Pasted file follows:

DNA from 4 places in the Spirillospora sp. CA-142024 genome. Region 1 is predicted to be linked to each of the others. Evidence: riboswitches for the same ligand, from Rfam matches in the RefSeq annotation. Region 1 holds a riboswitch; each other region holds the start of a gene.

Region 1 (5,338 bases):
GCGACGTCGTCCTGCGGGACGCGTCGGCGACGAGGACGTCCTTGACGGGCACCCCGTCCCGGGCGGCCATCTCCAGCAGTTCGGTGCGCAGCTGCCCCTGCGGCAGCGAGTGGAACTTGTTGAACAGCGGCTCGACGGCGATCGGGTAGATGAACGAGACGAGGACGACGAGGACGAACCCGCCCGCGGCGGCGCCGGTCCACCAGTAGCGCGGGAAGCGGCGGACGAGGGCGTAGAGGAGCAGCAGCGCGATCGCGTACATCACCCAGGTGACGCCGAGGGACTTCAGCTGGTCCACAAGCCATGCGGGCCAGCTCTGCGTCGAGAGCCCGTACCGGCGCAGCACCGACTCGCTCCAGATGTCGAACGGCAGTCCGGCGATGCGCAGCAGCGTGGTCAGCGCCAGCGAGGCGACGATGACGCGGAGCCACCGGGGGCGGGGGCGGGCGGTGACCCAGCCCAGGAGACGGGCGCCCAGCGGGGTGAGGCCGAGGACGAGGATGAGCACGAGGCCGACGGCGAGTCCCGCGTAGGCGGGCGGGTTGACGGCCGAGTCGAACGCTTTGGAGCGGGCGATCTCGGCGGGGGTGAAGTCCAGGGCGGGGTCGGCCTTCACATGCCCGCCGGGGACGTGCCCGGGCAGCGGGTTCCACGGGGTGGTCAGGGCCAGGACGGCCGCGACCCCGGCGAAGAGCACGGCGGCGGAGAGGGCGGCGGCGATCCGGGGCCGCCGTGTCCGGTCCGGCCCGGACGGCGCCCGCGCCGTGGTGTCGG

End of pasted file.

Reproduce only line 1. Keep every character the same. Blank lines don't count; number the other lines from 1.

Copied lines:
DNA from 4 places in the Spirillospora sp. CA-142024 genome. Region 1 is predicted to be linked to each of the others. Evidence: riboswitches for the same ligand, from Rfam matches in the RefSeq annotation. Region 1 holds a riboswitch; each other region holds the start of a gene.